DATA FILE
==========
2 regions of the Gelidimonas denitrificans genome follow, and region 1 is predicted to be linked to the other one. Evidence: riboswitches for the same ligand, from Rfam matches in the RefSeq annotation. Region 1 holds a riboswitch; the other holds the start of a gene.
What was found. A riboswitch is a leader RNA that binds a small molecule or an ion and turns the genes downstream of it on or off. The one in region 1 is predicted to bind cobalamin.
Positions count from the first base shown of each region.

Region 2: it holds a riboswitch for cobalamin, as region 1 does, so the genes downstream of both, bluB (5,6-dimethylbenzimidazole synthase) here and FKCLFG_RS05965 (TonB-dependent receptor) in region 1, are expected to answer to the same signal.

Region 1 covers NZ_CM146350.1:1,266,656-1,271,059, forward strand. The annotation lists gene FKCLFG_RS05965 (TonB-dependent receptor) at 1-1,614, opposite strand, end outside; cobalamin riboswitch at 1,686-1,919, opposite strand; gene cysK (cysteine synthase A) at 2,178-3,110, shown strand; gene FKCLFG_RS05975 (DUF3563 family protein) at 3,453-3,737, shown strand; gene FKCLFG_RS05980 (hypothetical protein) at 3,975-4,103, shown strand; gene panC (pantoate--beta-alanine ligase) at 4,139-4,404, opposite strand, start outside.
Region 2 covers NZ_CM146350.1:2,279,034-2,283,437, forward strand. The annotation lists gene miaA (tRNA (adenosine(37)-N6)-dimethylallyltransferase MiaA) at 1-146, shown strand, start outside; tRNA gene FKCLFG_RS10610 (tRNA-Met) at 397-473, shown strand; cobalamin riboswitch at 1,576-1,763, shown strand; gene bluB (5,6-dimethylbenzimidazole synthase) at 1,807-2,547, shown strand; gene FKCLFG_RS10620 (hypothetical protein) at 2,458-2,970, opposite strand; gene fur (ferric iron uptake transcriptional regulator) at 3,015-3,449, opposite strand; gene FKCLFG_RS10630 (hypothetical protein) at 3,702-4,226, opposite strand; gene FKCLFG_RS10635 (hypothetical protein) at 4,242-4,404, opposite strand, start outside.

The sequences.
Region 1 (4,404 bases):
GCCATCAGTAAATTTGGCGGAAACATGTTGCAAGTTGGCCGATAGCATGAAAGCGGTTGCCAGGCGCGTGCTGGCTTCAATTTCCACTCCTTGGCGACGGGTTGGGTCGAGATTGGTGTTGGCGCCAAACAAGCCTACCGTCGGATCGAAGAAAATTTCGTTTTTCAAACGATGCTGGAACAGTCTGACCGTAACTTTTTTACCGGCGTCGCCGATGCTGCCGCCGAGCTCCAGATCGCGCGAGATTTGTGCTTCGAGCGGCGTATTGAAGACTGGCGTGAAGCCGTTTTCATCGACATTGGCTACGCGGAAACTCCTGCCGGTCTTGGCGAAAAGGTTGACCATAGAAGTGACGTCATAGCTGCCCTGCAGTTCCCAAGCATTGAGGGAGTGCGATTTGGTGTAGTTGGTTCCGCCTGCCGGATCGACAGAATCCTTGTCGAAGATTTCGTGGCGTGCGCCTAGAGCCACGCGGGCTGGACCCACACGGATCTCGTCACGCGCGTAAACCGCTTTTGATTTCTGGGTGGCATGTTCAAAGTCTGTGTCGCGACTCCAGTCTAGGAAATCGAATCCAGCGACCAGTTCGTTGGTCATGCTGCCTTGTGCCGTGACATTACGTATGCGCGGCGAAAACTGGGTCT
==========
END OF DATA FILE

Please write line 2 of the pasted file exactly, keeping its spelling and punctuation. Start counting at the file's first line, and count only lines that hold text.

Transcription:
What was found. A riboswitch is a leader RNA that binds a small molecule or an ion and turns the genes downstream of it on or off. The one in region 1 is predicted to bind cobalamin.